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What's your favourite triathlon and why?
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SF




Joined: 01 Jun 2011
Posts: 607

PostPosted: Thu Sep 14, 2017 11:07 am    Post subject: What's your favourite triathlon and why? Reply with quote

Hello TriTalk,

I used to work in events and don't anymore. To scratch this itch I am going to attempt to organise a triathlon next year in bonnie Scotland.

I have an idea of what course I would like to use, and I have an idea of what I would like from a race but interested to hear your thoughts.

Off the top of my head I'd like to create something that...
- Is a really fast course... Give people a crack at PBs
- Didn't take the piss on entry fees, I'm not in it to make loads of .
- Made you feel like you were part of a higher tier race, try and do blue carpet in transition, proper numbers on the transition racks, good timing system, decent MC
- A race pack with something in it that isn't trying to sell you something.
- Couple of decent retailers there, maybe a massage tent, not sure if the budget would allow something like that for free. I like the idea of having a band or something but I think it's maybe a bit w*nk and the weather here is unpredictable at the best of times.

Interested to hear what your experiences are and how I could put something on that people would want to be a part of.
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SloggingScotsman




Joined: 18 Jul 2006
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PostPosted: Thu Sep 14, 2017 11:17 am    Post subject: Reply with quote

For me, my favourite is Bleinheim.

Why?

1. Location, I simply love the place.
2. Organisation, spot on.
3. Variety. Now I know this is subjective, but I like the contrast between the yucky green water, the rolling course which isn't that challenging (though wife tells me that some with expensive bikes were being walked up what I would call an incline and riding again from the top (G only knows how they coped with the back hill), and the down and up run.
4. Most important, nothing struck me as a fault.

While a half marathon, not a tri, what grinds my gears about the Reading half was how consistently 2.5+ hourer like me would not get the goody bag.

It's the principle, you pay for it so should get it. I don't begrudge the staff all getting them, but it is a bit off putting being told they have all gone every year when non runners have them. I know I know I should run faster.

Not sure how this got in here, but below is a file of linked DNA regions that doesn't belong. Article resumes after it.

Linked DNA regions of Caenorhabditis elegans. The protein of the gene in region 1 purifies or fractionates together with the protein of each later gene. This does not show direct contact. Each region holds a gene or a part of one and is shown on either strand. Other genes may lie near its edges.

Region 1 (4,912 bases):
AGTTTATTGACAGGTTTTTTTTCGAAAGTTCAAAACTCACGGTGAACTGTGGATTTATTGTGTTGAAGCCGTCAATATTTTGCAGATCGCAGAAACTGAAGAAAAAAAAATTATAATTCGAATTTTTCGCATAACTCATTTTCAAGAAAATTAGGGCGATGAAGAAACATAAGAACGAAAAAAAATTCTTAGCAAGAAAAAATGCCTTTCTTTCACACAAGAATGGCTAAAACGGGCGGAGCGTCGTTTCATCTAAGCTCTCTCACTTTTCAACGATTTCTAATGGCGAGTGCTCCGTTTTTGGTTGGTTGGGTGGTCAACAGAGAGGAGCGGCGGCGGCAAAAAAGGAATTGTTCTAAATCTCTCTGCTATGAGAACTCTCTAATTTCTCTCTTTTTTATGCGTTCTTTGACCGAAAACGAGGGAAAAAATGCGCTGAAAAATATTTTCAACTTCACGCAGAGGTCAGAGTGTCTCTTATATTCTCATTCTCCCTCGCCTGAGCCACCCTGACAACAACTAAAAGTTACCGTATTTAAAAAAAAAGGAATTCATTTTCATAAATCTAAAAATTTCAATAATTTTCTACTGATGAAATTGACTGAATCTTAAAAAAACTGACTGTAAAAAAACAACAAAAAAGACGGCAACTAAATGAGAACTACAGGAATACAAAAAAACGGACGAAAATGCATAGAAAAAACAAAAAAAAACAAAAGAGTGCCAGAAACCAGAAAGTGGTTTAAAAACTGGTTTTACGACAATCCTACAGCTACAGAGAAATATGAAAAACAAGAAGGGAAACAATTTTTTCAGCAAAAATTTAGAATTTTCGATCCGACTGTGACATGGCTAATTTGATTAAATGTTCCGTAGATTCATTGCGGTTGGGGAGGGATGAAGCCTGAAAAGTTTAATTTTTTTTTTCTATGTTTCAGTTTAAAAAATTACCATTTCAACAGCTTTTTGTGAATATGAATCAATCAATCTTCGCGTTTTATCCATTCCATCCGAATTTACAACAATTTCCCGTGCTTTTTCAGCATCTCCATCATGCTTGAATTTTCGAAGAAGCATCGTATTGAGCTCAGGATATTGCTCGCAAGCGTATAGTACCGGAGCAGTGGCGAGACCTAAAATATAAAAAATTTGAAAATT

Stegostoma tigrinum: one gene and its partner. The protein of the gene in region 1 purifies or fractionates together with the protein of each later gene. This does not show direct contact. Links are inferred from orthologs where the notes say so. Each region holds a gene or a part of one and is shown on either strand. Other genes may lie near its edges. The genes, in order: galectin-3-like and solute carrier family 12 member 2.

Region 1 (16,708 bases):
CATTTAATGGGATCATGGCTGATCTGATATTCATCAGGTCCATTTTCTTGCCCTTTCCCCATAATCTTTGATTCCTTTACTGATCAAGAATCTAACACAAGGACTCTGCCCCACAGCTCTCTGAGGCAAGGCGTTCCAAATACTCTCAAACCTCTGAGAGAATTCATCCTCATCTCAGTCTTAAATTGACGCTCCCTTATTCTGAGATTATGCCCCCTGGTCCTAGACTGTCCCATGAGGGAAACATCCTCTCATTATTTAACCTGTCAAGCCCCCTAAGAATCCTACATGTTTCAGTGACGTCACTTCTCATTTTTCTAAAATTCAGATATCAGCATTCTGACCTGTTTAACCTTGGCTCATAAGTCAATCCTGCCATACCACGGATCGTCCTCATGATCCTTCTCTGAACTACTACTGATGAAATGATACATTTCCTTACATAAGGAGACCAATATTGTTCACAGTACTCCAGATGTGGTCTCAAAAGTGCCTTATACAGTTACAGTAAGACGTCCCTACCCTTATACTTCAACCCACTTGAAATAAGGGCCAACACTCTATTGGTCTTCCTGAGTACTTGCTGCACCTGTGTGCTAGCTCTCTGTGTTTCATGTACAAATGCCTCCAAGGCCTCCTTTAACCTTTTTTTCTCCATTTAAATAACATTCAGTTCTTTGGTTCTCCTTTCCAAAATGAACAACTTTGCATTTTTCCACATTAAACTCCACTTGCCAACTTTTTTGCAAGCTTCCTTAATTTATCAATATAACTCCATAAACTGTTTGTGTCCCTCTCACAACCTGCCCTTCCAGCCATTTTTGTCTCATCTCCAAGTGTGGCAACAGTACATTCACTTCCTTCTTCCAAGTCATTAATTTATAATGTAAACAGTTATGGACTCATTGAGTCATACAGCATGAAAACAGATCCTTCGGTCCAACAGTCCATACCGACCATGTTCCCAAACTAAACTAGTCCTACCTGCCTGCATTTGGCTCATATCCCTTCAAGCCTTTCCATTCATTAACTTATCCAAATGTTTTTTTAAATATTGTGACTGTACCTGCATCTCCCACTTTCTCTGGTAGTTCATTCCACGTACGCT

Don't know if any of that will help.
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FoulOleRon




Joined: 29 Aug 2007
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PostPosted: Thu Sep 14, 2017 11:23 am    Post subject: Reply with quote

I think for me, the Race New Forest events probably edge it for me. Really well organised, not too big, beautiful locations to race in. I don't mind the silly early start times, but the registration having to be on the day before is the only negative I can think of.

Personally would rather have lower entry cost than some sort of finisher prize, but would say if you do go down that route, some item of wearable paraphernalia would be preferable to a medal. It also gets you some free advertising for the following event.

I'm personally not fussed by fast courses as I am a slow arse, much more interested in a good location and/or good feel to the event.

Good luck with it!
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explorerJC




Joined: 20 Oct 2005
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PostPosted: Thu Sep 14, 2017 11:26 am    Post subject: Reply with quote

i prefer challenging and/or interesting courses...

PBs don't really count in this game...
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hillwall




Joined: 10 Aug 2010
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Location: Norwich

PostPosted: Thu Sep 14, 2017 11:33 am    Post subject: Reply with quote

How long is the event you want to organise? How many people do you want to attract?

1. I like one of the following, a PB course, epic scenery or inspirational for another reason. In between all of these doesn't appeal (so I've not been to Bolton)